- Intel reportedly decided to quit 5G modem business last week
- Apple’s deal with Qualcomm is being cited as a key reason
- Other parties are reportedly interested in taking Intel’s deal
Intel Corp is exploring strategic options for its modem chip business, including a possible sale to Apple or another acquirer, the Wall Street Journal reported on Friday, citing people familiar with the matter. Intel decided to exit the 5G modem chip business last week, hours after Apple settled a longstanding legal dispute with Qualcomm Inc, a key supplier of iPhone modem chips.
Apple had held talks with Intel around last summer and continued to do so for months until halting recently around the time of its settlement with Qualcomm, the WSJ report said.
Intel has already received expressions of interest from a number of parties and has hired Goldman Sachs Group Inc to manage the process, which was in an early stage, the report said.
Apple, Intel and Goldman Sachs declined to a request from Reuters for comment.
What is 5G?
5G is a new network technology for wireless communications that could be up to 100 times faster than current 4G networks. The networks are coming on line in the United States, China, South Korea and other places this year, but probably will not be widespread until 2020. Modem chips connect devices like phones to these networks.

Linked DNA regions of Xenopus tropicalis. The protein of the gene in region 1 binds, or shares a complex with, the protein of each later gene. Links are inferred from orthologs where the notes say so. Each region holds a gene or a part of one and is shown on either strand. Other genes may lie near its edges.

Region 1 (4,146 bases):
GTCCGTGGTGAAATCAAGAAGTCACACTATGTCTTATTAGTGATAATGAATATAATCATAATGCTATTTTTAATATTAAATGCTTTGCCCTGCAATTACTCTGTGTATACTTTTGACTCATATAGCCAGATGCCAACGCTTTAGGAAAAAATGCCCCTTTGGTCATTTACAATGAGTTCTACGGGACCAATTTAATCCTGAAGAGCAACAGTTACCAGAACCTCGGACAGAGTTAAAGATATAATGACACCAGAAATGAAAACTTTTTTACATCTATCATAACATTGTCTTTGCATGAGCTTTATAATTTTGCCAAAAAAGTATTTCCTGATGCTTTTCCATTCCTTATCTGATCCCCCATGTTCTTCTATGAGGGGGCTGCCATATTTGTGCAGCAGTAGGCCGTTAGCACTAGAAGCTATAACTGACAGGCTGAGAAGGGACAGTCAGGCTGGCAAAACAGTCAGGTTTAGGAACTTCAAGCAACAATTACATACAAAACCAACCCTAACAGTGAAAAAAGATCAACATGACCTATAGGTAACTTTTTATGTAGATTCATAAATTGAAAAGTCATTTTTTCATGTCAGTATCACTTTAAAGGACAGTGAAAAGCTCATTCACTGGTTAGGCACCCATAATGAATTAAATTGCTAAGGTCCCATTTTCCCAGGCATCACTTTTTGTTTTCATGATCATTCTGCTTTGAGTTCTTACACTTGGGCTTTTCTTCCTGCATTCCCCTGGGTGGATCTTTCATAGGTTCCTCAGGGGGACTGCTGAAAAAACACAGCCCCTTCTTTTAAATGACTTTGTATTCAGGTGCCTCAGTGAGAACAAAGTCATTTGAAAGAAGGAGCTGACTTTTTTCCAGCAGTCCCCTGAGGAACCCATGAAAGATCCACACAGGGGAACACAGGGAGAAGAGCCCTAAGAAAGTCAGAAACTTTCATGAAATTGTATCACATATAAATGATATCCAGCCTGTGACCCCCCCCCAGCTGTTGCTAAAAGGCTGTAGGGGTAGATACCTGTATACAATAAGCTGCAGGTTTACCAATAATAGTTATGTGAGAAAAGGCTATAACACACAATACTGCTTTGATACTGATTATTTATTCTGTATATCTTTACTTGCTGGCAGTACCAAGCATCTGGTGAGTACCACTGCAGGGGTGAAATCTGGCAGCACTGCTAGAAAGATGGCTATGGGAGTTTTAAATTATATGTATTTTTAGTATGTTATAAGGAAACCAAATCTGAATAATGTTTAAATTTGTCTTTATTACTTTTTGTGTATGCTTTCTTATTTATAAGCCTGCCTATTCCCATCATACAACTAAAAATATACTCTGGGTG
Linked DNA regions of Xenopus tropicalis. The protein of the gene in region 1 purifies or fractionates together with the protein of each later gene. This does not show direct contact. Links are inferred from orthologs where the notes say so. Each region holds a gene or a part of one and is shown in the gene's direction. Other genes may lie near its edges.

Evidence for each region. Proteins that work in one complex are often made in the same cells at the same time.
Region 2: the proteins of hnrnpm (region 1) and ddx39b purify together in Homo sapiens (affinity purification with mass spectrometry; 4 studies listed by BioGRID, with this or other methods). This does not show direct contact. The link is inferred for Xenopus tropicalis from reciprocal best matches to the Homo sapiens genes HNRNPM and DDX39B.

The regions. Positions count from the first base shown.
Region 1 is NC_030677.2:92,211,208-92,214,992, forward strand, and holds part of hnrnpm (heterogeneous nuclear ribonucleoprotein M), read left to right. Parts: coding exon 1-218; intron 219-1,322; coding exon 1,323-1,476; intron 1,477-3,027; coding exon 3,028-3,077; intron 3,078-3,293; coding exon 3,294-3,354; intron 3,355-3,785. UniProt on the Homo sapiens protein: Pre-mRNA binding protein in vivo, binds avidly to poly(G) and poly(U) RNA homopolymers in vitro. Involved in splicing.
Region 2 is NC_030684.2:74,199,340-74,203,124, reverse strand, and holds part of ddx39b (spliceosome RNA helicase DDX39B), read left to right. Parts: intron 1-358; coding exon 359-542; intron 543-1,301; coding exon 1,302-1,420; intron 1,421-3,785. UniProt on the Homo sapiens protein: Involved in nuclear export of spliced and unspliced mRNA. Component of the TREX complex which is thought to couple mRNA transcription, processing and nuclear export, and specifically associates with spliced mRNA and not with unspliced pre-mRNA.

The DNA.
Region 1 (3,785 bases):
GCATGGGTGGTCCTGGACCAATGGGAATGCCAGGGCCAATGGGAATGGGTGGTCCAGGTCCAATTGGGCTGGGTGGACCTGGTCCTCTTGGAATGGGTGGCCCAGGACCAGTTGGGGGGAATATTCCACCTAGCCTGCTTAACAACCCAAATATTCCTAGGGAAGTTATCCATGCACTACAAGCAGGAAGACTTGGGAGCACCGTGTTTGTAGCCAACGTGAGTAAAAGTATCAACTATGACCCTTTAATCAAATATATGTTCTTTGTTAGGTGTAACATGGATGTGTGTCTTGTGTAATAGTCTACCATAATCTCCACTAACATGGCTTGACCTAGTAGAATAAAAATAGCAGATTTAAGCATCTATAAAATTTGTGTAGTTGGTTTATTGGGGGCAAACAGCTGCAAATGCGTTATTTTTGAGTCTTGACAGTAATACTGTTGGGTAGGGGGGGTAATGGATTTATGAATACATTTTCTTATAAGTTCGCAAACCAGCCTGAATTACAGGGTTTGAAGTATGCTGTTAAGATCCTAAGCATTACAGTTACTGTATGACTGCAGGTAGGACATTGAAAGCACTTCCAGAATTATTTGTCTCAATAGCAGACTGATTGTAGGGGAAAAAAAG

Who are the players in 5G?
Prior to Intel’s decision to exit 5G modem business, five companies had disclosed 5G modem chips or plans to make them: Qualcomm, Intel, MediaTek Inc, Huawei Technologies Co Ltd and Samsung Electronics Co Ltd. Samsung and Huawei, however, only make chips for their own mobile phones.
Why does Apple care about 5G?
Some of Apple’s rivals in the smartphone market – notably Samsung – plan to release 5G devices this year, which could put pressure on Apple to match the feature. Many carriers that are investing heavily to build 5G networks are also likely to put their marketing efforts behind 5G phones.